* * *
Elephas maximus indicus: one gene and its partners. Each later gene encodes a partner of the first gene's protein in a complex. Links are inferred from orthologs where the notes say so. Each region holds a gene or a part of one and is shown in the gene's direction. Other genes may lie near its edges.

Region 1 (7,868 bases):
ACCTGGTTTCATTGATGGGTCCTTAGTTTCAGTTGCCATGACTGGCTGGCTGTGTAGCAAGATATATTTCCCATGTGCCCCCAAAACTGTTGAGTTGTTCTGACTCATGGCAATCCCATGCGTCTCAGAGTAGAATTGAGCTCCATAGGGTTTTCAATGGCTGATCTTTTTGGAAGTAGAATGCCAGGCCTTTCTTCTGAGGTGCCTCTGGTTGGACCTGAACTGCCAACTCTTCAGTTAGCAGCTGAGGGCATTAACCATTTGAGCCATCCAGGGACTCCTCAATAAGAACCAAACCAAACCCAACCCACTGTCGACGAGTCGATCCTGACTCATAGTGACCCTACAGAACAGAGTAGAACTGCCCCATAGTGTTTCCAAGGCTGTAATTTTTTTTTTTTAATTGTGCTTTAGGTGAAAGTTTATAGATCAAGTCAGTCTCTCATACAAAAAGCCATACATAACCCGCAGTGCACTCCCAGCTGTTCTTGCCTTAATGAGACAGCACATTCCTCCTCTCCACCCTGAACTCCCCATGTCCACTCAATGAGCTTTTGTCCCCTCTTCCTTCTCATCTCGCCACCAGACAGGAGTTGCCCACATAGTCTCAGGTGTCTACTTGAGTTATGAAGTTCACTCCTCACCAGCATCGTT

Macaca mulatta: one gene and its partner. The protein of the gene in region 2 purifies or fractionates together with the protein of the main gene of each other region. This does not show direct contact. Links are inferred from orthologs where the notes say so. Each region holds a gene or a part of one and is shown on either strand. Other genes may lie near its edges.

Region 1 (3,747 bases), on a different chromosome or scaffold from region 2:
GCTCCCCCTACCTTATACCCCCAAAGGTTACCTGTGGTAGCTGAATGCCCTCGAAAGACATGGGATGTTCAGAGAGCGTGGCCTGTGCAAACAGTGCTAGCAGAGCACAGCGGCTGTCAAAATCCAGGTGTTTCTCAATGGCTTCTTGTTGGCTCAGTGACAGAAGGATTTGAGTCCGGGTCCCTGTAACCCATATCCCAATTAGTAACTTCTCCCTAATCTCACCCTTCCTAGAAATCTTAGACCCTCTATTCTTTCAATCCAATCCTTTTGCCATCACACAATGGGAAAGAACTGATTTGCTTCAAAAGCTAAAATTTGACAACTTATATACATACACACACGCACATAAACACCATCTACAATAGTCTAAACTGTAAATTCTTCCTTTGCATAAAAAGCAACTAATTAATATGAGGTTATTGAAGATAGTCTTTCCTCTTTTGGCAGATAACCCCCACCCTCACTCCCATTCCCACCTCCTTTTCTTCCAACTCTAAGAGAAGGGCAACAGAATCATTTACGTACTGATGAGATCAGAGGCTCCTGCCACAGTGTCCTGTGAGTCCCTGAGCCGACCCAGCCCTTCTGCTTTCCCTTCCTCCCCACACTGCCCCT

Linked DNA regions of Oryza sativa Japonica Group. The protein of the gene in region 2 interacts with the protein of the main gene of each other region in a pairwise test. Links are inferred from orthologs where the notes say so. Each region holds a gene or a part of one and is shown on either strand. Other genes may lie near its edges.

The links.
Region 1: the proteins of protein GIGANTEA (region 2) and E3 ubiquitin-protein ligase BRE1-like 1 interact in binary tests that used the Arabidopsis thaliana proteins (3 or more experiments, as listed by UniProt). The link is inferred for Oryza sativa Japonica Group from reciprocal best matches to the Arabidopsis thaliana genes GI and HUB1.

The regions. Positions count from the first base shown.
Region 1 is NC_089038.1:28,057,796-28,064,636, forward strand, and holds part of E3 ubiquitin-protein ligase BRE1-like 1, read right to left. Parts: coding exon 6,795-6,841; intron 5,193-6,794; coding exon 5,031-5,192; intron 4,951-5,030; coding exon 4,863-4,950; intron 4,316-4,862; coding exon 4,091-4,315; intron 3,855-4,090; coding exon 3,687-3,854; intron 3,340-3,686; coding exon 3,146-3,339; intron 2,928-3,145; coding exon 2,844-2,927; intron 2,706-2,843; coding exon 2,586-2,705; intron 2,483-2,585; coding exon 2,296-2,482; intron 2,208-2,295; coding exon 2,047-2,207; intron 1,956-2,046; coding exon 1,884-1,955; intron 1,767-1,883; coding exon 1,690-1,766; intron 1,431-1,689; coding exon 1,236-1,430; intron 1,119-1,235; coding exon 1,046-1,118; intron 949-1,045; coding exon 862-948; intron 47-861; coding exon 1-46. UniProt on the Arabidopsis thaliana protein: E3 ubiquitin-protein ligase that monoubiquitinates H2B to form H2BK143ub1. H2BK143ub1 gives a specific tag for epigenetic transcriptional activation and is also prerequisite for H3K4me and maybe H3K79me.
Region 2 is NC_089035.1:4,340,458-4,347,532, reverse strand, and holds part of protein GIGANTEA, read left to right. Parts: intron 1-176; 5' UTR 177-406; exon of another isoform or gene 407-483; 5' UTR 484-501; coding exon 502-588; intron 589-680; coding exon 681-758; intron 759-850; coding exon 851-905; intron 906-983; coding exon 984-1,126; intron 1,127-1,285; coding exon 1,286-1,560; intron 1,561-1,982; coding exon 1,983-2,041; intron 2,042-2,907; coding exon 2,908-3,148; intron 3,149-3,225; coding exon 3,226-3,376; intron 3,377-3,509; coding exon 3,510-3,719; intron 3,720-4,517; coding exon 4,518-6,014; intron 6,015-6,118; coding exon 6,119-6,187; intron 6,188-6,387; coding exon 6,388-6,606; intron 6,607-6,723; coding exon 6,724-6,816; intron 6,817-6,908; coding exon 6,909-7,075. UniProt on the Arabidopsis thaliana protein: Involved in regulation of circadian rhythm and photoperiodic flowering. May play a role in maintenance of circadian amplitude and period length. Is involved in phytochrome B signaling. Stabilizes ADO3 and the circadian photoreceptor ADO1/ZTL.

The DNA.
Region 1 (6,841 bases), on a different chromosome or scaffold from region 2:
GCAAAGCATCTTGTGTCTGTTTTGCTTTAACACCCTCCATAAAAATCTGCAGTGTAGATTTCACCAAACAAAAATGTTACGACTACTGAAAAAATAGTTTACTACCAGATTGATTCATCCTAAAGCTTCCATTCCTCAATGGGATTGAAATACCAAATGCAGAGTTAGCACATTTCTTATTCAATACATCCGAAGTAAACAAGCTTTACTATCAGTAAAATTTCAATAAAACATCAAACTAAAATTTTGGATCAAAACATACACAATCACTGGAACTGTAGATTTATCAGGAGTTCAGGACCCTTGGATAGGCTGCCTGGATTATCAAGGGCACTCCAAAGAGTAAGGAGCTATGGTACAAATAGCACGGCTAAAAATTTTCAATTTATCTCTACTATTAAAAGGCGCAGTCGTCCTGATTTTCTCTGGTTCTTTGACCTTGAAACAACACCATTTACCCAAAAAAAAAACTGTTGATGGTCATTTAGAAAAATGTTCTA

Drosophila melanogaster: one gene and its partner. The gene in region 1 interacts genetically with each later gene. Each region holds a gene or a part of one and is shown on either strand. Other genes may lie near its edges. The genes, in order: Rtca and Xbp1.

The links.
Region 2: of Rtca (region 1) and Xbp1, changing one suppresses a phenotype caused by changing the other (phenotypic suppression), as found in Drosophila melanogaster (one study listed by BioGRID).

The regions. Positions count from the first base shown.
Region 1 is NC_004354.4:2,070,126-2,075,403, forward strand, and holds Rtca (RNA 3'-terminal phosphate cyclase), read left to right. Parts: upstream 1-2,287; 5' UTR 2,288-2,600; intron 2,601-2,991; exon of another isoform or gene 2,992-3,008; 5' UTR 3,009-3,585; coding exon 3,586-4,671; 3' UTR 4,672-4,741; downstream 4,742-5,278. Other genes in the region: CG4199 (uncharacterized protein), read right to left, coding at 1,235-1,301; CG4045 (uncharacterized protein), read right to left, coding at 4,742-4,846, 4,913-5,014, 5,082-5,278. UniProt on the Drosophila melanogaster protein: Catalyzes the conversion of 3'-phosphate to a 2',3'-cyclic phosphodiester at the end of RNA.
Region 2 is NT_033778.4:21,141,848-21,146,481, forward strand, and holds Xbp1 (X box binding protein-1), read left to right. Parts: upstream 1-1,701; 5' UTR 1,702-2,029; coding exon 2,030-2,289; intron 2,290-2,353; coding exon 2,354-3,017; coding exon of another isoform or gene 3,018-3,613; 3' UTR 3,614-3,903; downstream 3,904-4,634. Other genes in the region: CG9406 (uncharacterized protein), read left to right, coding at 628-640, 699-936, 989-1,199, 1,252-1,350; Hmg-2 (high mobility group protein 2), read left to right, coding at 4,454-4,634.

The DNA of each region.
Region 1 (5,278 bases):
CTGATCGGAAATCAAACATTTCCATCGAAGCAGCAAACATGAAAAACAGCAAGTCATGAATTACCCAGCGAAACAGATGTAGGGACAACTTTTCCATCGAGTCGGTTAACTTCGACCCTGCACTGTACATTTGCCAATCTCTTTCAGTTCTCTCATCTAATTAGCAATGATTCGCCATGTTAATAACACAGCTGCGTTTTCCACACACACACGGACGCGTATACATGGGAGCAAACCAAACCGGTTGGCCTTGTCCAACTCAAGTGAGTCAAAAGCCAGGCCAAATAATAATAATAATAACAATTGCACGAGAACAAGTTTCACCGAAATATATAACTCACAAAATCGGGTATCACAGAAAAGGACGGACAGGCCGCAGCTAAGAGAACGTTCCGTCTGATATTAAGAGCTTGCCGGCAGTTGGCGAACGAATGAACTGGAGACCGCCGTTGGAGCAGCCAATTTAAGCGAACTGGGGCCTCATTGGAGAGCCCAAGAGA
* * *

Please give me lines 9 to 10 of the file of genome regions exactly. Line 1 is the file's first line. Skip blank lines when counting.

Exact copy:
Region 1: the proteins of protein GIGANTEA (region 2) and E3 ubiquitin-protein ligase BRE1-like 1 interact in binary tests that used the Arabidopsis thaliana proteins (3 or more experiments, as listed by UniProt). The link is inferred for Oryza sativa Japonica Group from reciprocal best matches to the Arabidopsis thaliana genes GI and HUB1.

The regions. Positions count from the first base shown.